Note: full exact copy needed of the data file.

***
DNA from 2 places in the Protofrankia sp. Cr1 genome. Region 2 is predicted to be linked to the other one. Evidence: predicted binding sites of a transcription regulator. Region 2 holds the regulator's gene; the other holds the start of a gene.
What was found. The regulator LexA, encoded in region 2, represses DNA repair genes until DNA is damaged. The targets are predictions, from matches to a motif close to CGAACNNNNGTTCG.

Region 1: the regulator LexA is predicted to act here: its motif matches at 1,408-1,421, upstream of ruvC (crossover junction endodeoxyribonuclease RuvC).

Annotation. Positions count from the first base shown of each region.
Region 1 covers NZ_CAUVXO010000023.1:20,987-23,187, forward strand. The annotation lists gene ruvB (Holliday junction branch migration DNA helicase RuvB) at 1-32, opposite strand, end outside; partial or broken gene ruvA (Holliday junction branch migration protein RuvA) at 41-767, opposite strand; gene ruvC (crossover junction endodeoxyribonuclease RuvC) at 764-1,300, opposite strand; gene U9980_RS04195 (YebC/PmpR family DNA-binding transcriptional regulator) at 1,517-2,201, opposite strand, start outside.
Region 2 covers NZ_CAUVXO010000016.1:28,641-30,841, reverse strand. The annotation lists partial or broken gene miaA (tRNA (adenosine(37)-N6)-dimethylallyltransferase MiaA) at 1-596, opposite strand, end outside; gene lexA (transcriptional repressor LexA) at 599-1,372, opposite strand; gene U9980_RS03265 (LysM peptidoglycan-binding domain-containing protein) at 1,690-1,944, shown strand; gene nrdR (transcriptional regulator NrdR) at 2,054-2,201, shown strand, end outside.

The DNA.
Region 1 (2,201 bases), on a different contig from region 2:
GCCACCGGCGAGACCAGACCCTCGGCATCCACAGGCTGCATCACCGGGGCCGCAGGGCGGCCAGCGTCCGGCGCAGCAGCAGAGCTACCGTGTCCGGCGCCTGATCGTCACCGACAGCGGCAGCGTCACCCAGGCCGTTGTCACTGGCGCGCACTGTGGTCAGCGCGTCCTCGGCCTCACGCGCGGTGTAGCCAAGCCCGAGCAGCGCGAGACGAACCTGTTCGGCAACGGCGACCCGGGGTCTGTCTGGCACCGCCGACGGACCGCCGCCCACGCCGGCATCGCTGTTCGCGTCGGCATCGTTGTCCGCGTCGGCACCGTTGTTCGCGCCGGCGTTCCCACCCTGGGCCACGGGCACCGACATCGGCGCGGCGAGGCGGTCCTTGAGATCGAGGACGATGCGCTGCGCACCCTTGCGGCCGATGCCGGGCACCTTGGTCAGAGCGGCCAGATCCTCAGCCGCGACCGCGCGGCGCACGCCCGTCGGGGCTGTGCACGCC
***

DNA from 2 places in the Protofrankia sp. Cr1 genome. Region 2 is predicted to be linked to the other one. Evidence: predicted binding sites of a transcription regulator. Region 2 holds the regulator's gene; the other holds the start of a gene.
What was found. The regulator LexA, encoded in region 2, represses DNA repair genes until DNA is damaged. The targets are predictions, from matches to a motif close to CGAACNNNNGTTCG.

Region 1: the regulator LexA is predicted to act here: its motif matches at 1,408-1,421, upstream of ruvC (crossover junction endodeoxyribonuclease RuvC).

Annotation. Positions count from the first base shown of each region.
Region 1 covers NZ_CAUVXO010000023.1:20,987-23,187, forward strand. The annotation lists gene ruvB (Holliday junction branch migration DNA helicase RuvB) at 1-32, opposite strand, end outside; partial or broken gene ruvA (Holliday junction branch migration protein RuvA) at 41-767, opposite strand; gene ruvC (crossover junction endodeoxyribonuclease RuvC) at 764-1,300, opposite strand; gene U9980_RS04195 (YebC/PmpR family DNA-binding transcriptional regulator) at 1,517-2,201, opposite strand, start outside.
Region 2 covers NZ_CAUVXO010000016.1:28,641-30,841, reverse strand. The annotation lists partial or broken gene miaA (tRNA (adenosine(37)-N6)-dimethylallyltransferase MiaA) at 1-596, opposite strand, end outside; gene lexA (transcriptional repressor LexA) at 599-1,372, opposite strand; gene U9980_RS03265 (LysM peptidoglycan-binding domain-containing protein) at 1,690-1,944, shown strand; gene nrdR (transcriptional regulator NrdR) at 2,054-2,201, shown strand, end outside.

The DNA.
Region 1 (2,201 bases), on a different contig from region 2:
GCCACCGGCGAGACCAGACCCTCGGCATCCACAGGCTGCATCACCGGGGCCGCAGGGCGGCCAGCGTCCGGCGCAGCAGCAGAGCTACCGTGTCCGGCGCCTGATCGTCACCGACAGCGGCAGCGTCACCCAGGCCGTTGTCACTGGCGCGCACTGTGGTCAGCGCGTCCTCGGCCTCACGCGCGGTGTAGCCAAGCCCGAGCAGCGCGAGACGAACCTGTTCGGCAACGGCGACCCGGGGTCTGTCTGGCACCGCCGACGGACCGCCGCCCACGCCGGCATCGCTGTTCGCGTCGGCATCGTTGTCCGCGTCGGCACCGTTGTTCGCGCCGGCGTTCCCACCCTGGGCCACGGGCACCGACATCGGCGCGGCGAGGCGGTCCTTGAGATCGAGGACGATGCGCTGCGCACCCTTGCGGCCGATGCCGGGCACCTTGGTCAGAGCGGCCAGATCCTCAGCCGCGACCGCGCGGCGCACGCCCGTCGGGGCTGTGCACGCC